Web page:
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cs proposal comments
>> From: email@example.com (Sandra J Loosemore)
>> Subject: comments on character proposal
>> Getting rid of bits and fonts (section 2.1) seems like a very good
>> idea to me. I would argue for deleting these "features" completely
>> instead of merely deprecating them, because there now seems to be
>> general agreement that the whole idea was brain-damaged in the first
>> place, plus it's just about impossible to use them portably anyway
>> (since implementations are free not to support them). Deprecating the
>> features would simply perpetuate the current sad state of affairs in
>> to the ANSI standard.
I deleted Appendix B from the proposal. The attribute check list is
incorporated into the character chapter as implementation dependent.
>> I am not at all sure why we need to standardize the idea of character
>> registries at all, much less state that a character can only belong to
>> one registry, or define a standard set of registries. What does having
>> registries buy the user, other than perhaps a way to test whether a
>> character belongs to one or not? Why isn't it sufficient just to say
>> that implementations can support extended characters, and leave it at
The registries are introduced to allow an application a portable
way to name, compose and decompose characters. Currently, there is
no way to do this in any programming language. There are other
possiblities. For example, simply labeling all characters
uniquely; another to define a universal coded character set and use
these numeric codes to 'name' characters. I don't think using
numbers for naming characters is useful since I'll always forget
what character 34539 actually is! Registries seem to provide a
framework for useful categorization of characters. It also
avoids the current mess that the coded character set standards
>> I'm confused about how you propose to handle characters that appear in
>> more than one character repetoire, and whether characters with accent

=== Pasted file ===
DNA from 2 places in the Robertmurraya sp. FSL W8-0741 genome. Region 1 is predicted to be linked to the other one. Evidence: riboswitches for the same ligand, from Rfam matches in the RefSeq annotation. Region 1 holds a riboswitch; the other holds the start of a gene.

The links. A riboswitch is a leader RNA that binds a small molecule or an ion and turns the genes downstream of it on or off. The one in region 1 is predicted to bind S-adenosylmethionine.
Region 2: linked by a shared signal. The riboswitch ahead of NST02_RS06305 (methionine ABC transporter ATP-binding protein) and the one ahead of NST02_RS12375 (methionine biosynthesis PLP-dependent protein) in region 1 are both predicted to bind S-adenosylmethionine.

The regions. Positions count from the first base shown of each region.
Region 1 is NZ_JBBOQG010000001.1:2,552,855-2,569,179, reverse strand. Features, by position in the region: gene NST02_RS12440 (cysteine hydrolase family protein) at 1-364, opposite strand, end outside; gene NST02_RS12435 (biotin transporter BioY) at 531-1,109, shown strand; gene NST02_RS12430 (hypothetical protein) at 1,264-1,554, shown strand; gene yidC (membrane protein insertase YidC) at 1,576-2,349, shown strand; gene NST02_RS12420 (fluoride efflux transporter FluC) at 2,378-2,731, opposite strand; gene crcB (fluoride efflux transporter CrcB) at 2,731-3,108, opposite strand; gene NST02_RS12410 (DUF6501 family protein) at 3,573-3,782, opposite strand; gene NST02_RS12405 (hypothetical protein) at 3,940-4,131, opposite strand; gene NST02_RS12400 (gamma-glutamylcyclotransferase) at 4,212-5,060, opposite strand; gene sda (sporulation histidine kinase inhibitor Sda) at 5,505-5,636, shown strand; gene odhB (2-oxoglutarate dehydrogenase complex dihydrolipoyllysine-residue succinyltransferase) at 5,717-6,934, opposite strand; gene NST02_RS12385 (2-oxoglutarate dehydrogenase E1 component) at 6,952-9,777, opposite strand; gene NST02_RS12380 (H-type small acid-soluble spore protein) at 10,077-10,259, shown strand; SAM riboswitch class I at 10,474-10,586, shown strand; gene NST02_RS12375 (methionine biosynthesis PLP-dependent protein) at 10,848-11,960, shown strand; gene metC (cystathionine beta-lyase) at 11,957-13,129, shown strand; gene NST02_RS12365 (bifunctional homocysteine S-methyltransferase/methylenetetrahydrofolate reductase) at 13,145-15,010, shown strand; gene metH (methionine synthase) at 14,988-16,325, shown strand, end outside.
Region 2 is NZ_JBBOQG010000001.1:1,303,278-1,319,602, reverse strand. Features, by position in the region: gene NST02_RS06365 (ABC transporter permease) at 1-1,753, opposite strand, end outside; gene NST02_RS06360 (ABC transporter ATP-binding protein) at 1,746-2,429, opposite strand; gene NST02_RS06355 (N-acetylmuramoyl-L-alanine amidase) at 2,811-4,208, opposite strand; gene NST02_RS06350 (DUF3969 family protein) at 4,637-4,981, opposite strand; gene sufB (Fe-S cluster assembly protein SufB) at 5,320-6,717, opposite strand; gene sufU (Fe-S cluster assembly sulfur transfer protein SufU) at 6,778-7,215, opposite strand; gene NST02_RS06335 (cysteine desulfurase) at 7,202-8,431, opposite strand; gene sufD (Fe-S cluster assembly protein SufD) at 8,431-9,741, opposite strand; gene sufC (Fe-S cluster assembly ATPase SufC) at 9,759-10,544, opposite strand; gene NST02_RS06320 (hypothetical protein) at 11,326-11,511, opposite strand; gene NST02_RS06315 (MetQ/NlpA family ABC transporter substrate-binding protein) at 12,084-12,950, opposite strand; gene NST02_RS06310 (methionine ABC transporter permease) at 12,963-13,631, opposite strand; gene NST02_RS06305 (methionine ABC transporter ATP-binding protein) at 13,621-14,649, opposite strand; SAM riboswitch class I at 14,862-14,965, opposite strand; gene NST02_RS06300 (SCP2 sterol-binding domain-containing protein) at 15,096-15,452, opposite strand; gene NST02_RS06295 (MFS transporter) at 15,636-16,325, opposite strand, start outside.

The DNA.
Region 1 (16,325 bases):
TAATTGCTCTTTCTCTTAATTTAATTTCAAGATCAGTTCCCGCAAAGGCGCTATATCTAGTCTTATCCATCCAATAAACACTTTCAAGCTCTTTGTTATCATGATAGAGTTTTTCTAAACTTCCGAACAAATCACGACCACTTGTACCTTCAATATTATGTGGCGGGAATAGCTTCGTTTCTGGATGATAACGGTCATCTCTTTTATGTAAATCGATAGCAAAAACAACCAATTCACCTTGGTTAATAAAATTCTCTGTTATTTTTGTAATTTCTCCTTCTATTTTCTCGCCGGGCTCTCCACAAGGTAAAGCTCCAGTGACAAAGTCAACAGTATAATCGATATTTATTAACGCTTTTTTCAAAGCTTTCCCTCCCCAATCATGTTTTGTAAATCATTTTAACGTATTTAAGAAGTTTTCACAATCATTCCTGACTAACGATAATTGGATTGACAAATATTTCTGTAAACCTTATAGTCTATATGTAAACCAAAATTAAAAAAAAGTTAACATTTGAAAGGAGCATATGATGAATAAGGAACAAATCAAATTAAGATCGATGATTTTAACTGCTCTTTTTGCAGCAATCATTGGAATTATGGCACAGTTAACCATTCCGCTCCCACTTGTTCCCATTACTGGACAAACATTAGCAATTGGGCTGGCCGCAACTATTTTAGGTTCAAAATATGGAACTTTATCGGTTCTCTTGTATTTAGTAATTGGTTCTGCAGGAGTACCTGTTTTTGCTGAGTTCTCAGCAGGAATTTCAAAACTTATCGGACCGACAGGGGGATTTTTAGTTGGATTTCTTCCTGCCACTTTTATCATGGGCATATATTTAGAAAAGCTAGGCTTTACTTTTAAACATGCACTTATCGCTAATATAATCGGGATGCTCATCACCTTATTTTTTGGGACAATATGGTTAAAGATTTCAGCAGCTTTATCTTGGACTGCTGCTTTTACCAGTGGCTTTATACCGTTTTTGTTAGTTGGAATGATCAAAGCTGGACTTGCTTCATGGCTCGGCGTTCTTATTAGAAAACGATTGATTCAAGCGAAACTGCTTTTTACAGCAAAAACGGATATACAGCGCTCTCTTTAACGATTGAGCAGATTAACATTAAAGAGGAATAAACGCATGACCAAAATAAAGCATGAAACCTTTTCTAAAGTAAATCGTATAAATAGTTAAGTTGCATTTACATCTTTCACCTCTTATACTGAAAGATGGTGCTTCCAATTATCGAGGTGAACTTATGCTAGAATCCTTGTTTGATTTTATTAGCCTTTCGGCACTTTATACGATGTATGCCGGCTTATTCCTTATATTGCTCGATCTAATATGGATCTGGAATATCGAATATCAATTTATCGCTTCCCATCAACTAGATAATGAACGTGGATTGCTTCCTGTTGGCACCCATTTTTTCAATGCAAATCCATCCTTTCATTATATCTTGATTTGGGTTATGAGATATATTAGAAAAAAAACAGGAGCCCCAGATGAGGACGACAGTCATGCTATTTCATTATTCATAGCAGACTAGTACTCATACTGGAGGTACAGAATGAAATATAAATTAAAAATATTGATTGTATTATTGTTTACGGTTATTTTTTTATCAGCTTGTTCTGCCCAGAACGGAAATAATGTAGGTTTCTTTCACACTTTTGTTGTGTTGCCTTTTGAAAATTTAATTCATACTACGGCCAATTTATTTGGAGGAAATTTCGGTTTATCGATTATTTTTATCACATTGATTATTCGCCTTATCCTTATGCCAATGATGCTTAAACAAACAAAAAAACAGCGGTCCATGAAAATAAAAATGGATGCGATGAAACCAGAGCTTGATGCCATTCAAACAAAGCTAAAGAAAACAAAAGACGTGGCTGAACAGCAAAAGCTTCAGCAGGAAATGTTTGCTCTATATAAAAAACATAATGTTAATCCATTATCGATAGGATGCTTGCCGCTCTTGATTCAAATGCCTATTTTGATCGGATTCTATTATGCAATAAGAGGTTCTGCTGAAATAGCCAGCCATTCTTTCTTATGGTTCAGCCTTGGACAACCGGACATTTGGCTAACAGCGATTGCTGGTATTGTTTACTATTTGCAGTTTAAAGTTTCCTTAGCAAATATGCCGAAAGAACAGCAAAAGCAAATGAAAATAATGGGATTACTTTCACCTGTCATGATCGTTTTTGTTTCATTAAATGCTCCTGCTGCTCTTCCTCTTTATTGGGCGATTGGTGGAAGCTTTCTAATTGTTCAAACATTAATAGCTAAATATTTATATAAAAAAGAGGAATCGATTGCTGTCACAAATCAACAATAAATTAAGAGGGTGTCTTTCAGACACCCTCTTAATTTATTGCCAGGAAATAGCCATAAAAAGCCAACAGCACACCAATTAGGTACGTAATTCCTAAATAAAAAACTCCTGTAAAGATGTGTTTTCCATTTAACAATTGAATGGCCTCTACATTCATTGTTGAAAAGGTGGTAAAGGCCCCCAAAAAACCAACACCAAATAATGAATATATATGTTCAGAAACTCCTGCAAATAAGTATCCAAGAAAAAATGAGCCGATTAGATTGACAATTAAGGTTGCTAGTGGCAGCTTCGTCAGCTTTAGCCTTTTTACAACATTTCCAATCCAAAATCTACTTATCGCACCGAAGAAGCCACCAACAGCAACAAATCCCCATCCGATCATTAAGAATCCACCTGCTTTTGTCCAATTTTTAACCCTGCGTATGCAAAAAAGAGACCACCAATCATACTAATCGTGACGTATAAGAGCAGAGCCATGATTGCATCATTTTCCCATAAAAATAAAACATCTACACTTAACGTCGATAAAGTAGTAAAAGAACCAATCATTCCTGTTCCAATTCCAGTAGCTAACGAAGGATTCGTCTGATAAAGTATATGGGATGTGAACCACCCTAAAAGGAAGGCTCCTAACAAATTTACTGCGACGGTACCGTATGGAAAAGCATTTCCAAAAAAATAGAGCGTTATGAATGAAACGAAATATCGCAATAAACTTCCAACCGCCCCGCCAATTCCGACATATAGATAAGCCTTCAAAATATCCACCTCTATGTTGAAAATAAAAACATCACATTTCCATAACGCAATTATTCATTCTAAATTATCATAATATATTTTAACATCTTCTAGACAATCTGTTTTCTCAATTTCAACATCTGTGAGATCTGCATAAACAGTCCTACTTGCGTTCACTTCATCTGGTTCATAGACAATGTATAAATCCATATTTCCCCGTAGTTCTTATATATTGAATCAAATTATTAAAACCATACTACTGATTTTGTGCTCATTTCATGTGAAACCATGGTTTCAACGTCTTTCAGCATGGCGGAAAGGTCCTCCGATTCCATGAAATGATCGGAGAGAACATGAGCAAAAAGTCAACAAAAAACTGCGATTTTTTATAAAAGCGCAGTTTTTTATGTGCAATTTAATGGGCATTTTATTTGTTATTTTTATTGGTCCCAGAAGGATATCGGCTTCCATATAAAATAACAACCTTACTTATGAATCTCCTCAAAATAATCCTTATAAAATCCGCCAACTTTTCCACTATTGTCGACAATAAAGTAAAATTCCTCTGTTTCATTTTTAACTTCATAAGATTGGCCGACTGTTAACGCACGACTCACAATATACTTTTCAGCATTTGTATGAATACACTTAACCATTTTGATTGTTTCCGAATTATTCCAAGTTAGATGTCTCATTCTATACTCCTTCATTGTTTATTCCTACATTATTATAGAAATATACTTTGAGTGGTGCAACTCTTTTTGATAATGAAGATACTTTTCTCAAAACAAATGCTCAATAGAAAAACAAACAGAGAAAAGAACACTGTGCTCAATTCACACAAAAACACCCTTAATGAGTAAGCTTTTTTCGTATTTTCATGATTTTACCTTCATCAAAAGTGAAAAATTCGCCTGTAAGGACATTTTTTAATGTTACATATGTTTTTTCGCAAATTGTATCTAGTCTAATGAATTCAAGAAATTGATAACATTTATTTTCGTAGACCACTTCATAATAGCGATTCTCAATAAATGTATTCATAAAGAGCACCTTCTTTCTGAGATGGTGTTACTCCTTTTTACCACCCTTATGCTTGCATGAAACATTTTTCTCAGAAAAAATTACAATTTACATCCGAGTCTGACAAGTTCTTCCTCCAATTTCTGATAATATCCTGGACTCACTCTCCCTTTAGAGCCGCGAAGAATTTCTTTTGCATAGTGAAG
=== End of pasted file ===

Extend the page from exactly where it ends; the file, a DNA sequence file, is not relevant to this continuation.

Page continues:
>> marks are considered distinct from characters without accents. For
>> example, is the French "C" with a cedilla distinct from a normal
>> French "C", and is that distinct from the standard-char "C"?
We handle characters that appear in more than one repertoire by
using registries. No character appears in more than one registry.
The constituents of the registries are not defined by Common LISP.
I believe that in most environments today, it is recognized that
characters with accents are distinct from their vanilla cousins.
As we have proposed registries, they contain semantically
>> The way the document describes things now, it seems like the Common
>> Lisp standard would have to include a statement of exactly what
>> characters belong in each of the standard registries listed in section
>> 2.2. Otherwise, implementors might go off and define their own
>> character registries that happen to include some characters that ought
>> to belong in one of these standard registries. For instance, the machine
>> I happen to be sitting in front of right now supports an 8-bit native
>> character set, and it seems perfectly reasonable for a Lisp runnning on
>> this machine to include all 256 characters in its base character set,
>> but some of those might actually be supposed to live off in some other
The registries are independent of any coded character sets.
In particular, coded character sets are not registries. Your base
repertoire (set of 256 characters) are possibly drawn from
You are correct that lacking an international standard (or ANSI one),
for character registries an implementation could define the
a single registry containing all supported characters. It could
also define NO registries and use only the conventional naming
of characters. I expect an implementation taking the no-cost way
would choose the second approach. On the other hand, an
implementation supporting text processing across international
boundaries is more likely to define some reasonable registries
eg. Latin, Greek, etc..
>> Also in section 2.2, why is it necessary for there to be a total
>> ordering, or even a partial ordering, of all characters? It seems
>> like CHAR< and friends are not very useful except when comparing base